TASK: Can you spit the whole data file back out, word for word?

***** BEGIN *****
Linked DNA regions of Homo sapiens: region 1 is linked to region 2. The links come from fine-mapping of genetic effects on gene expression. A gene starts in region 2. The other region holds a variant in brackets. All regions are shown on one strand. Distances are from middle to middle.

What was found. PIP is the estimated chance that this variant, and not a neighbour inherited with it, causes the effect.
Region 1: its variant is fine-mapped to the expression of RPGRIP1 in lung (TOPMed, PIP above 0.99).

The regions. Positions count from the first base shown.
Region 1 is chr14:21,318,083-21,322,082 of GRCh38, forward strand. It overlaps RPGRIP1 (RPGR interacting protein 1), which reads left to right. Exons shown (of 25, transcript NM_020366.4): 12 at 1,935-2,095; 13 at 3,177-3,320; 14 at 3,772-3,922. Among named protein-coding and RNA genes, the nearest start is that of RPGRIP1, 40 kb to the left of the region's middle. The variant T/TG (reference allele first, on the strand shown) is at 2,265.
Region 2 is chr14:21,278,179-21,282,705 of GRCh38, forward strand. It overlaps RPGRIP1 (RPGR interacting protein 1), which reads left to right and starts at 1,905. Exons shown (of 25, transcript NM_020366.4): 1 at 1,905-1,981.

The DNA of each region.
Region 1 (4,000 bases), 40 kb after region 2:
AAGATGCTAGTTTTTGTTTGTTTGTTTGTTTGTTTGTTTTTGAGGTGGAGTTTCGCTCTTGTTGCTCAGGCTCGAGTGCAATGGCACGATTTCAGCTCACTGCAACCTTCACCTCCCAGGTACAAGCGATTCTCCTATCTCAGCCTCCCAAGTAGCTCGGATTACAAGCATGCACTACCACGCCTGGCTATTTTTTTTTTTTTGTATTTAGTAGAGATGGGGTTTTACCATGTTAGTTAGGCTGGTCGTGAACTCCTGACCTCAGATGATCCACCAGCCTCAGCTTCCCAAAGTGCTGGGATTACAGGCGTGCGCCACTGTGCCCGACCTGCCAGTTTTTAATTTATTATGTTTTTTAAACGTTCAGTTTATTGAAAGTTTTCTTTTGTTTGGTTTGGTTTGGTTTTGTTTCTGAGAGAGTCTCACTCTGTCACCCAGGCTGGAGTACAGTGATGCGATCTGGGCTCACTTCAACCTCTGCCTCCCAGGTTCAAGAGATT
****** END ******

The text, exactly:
Linked DNA regions of Homo sapiens: region 1 is linked to region 2. The links come from fine-mapping of genetic effects on gene expression. A gene starts in region 2. The other region holds a variant in brackets. All regions are shown on one strand. Distances are from middle to middle.

What was found. PIP is the estimated chance that this variant, and not a neighbour inherited with it, causes the effect.
Region 1: its variant is fine-mapped to the expression of RPGRIP1 in lung (TOPMed, PIP above 0.99).

The regions. Positions count from the first base shown.
Region 1 is chr14:21,318,083-21,322,082 of GRCh38, forward strand. It overlaps RPGRIP1 (RPGR interacting protein 1), which reads left to right. Exons shown (of 25, transcript NM_020366.4): 12 at 1,935-2,095; 13 at 3,177-3,320; 14 at 3,772-3,922. Among named protein-coding and RNA genes, the nearest start is that of RPGRIP1, 40 kb to the left of the region's middle. The variant T/TG (reference allele first, on the strand shown) is at 2,265.
Region 2 is chr14:21,278,179-21,282,705 of GRCh38, forward strand. It overlaps RPGRIP1 (RPGR interacting protein 1), which reads left to right and starts at 1,905. Exons shown (of 25, transcript NM_020366.4): 1 at 1,905-1,981.

The DNA of each region.
Region 1 (4,000 bases), 40 kb after region 2:
AAGATGCTAGTTTTTGTTTGTTTGTTTGTTTGTTTGTTTTTGAGGTGGAGTTTCGCTCTTGTTGCTCAGGCTCGAGTGCAATGGCACGATTTCAGCTCACTGCAACCTTCACCTCCCAGGTACAAGCGATTCTCCTATCTCAGCCTCCCAAGTAGCTCGGATTACAAGCATGCACTACCACGCCTGGCTATTTTTTTTTTTTTGTATTTAGTAGAGATGGGGTTTTACCATGTTAGTTAGGCTGGTCGTGAACTCCTGACCTCAGATGATCCACCAGCCTCAGCTTCCCAAAGTGCTGGGATTACAGGCGTGCGCCACTGTGCCCGACCTGCCAGTTTTTAATTTATTATGTTTTTTAAACGTTCAGTTTATTGAAAGTTTTCTTTTGTTTGGTTTGGTTTGGTTTTGTTTCTGAGAGAGTCTCACTCTGTCACCCAGGCTGGAGTACAGTGATGCGATCTGGGCTCACTTCAACCTCTGCCTCCCAGGTTCAAGAGATT